Thus, we're turning to the running backs, where Christian Powell, Tony Jones and Michael Adkins II combined for 1,346 yards and 10 scores last fall. Each has his own strength, but being able to rely on more than one player to carry the rock and gain tough yardage is huge.


    Weakest position group: Defensive Line

    The Colorado Buffaloes ranked 102nd in the nation in 2013 in rushing yards allowed, so the defensive line naturally comes to the top of the list of the team's worst position groups.

    When you factor in the loss of Chidera Uzo-Diribe, this selection becomes even more clear. Samson Kafovalu and Josh Tupou are back, but the Buffaloes will need to find answers in order to have a chance at hanging with the strong spread attacks of Oregon or Arizona.

Oregon Ducks

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    RB Byron Marshall
    RB Byron MarshallRonald Martinez/Getty Images

    Strongest position group: Running Back

    Quarterback Marcus Mariota is one of the best players in the nation, but Oregon's depth at the position leaves a lot to be desired. The same cannot be said for running back, where the Ducks' stable is the envy of the Pac-12.

    At the top of the depth chart is Byron Marshall, a 1,000-yard player who may have padded the stats more were it not for a late-season injury. His backup, Thomas Tyner, looks primed for a monster year. Then there's the highly touted Royce Freeman coming in the fall along with speedster Tony James. In a word: yikes.


    Weakest position group: Defensive Line

    Without a doubt Oregon's weakest position is the defensive line, where the losses of Taylor Hart, Wade Keliikipi and Ricky Havili-Heimuli left a depleted unit.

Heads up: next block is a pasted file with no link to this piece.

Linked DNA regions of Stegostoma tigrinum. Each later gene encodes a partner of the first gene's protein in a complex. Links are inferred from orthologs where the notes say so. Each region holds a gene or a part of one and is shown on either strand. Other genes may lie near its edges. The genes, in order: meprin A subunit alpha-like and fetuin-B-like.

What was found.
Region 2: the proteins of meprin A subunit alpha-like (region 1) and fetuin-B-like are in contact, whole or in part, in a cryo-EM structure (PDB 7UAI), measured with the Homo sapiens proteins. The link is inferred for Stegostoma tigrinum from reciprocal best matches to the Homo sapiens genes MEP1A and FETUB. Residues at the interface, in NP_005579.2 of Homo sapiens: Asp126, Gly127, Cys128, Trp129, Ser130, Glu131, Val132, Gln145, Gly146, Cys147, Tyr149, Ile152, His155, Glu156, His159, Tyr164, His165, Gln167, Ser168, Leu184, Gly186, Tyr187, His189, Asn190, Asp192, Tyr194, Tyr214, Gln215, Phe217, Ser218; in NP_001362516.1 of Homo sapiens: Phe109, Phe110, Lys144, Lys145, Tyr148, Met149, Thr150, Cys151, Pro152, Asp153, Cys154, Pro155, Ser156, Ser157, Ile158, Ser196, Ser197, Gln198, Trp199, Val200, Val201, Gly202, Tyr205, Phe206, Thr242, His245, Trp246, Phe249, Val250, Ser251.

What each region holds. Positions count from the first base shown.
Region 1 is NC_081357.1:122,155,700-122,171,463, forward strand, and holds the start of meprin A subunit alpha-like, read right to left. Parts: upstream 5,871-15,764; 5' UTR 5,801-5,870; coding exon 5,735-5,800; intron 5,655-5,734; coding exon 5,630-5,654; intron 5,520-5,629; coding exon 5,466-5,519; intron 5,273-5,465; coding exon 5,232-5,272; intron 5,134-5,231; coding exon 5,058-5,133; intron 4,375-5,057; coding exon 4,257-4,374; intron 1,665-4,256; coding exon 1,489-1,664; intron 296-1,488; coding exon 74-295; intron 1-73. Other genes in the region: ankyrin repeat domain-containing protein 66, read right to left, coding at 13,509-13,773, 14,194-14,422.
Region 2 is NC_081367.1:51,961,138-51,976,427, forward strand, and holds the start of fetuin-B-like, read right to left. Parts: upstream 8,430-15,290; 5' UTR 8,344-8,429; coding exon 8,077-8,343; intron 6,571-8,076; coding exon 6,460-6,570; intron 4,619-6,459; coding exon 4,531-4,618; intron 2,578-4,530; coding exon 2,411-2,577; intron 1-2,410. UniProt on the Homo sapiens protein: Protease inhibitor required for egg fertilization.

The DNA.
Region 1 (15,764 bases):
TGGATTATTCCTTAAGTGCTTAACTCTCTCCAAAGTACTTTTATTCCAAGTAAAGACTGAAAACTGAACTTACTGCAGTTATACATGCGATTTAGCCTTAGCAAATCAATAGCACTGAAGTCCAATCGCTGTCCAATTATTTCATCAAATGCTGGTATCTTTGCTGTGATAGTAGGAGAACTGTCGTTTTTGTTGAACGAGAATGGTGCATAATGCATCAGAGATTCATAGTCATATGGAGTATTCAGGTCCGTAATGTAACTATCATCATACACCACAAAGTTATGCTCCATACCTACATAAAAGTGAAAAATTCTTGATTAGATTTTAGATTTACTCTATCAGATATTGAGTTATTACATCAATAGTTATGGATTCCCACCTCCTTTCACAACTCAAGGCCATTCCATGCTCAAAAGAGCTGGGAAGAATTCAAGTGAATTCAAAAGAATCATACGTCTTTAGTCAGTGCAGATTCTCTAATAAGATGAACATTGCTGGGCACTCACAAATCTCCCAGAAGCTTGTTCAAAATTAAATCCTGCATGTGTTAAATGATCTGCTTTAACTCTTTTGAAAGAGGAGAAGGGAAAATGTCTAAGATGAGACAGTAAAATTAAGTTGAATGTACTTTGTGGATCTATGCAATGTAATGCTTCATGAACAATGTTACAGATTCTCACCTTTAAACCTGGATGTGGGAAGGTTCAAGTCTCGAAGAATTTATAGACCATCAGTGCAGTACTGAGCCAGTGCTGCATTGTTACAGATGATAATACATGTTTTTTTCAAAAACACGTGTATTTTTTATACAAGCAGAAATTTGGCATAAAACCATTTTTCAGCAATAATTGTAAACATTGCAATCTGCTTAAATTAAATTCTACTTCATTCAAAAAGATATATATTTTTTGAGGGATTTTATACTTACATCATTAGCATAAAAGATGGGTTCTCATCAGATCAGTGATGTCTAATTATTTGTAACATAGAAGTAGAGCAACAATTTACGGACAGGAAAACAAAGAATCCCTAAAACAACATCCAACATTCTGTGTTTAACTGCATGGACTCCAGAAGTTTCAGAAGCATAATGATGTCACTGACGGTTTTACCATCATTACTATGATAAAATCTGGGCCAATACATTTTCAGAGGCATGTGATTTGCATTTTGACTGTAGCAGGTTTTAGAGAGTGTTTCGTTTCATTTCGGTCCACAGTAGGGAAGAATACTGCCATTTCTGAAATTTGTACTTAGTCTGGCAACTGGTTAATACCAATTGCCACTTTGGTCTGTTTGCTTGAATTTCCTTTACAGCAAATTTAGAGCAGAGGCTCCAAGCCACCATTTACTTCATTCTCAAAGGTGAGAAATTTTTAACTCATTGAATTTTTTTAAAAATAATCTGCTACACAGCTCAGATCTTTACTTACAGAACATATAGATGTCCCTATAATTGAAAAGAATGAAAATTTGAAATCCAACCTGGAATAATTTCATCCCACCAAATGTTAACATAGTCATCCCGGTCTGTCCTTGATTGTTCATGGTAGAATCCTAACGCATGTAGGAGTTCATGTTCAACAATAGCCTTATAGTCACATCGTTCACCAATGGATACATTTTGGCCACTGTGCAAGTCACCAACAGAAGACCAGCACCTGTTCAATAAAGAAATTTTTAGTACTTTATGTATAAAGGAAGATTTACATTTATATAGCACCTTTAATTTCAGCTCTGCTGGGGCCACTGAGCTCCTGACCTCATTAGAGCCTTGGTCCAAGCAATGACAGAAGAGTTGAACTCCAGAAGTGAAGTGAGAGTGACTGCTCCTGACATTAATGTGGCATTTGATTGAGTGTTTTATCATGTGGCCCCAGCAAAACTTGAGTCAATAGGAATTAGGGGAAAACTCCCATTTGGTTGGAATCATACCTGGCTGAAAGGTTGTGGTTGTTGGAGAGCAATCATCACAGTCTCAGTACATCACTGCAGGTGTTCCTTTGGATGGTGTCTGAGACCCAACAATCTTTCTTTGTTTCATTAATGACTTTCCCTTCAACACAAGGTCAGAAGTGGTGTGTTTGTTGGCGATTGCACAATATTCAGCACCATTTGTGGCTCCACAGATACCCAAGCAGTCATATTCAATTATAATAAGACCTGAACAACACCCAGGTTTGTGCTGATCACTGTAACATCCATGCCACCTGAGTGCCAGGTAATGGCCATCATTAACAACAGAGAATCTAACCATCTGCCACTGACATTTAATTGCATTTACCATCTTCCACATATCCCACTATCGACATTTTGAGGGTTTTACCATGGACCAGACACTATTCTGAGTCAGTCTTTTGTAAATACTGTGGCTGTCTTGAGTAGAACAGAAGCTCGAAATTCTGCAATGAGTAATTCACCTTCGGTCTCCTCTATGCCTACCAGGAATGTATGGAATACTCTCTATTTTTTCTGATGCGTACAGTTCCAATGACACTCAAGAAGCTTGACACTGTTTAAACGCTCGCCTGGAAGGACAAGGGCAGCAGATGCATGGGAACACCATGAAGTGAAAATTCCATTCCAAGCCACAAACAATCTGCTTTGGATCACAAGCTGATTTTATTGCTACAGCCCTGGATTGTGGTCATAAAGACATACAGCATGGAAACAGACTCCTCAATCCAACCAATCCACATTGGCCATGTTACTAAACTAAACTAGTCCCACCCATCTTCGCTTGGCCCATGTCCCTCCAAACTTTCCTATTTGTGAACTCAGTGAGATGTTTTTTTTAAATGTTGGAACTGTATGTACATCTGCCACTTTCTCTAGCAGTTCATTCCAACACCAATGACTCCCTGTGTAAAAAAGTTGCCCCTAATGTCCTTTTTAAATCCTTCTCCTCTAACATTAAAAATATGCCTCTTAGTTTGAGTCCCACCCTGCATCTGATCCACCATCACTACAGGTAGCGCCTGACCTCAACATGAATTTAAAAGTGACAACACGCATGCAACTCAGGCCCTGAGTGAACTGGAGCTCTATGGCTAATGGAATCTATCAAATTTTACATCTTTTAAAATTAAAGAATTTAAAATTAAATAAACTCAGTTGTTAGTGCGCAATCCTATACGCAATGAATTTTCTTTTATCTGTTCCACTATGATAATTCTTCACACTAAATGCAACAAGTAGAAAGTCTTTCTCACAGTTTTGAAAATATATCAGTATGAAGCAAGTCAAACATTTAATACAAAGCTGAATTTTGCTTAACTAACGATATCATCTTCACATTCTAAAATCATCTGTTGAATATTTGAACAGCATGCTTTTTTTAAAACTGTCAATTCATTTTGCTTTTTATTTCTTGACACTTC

The projected starting trio of Arik Armstead, DeForest Buckner and Alex Balducci isn't bad, but the three combined for just 6.5 tackles for loss and 3.5 sacks last season. The loss of Bralon Addison made wide receiver an option here, but the rest of the offense is so dynamic that the unit should be able to grow without hurting the team very much.

Oregon State Beavers

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    QB Sean Mannion
    QB Sean MannionJonathan Ferrey/Getty Images

    Strongest position group: Quarterback

    By now you're familiar with what Oregon State quarterback Sean Mannion is capable of doing. The strong-armed signal-caller threw for over 4,500 yards last season.

    But as we've mentioned already, having one good player at a position isn't enough on this list. Fortunately, the Beavers have Alabama transfer Luke Del Rio, who will be immediately eligible to play this season. That makes the race for backup all the more exciting and gives Mike Riley some options should something happen to Mannion.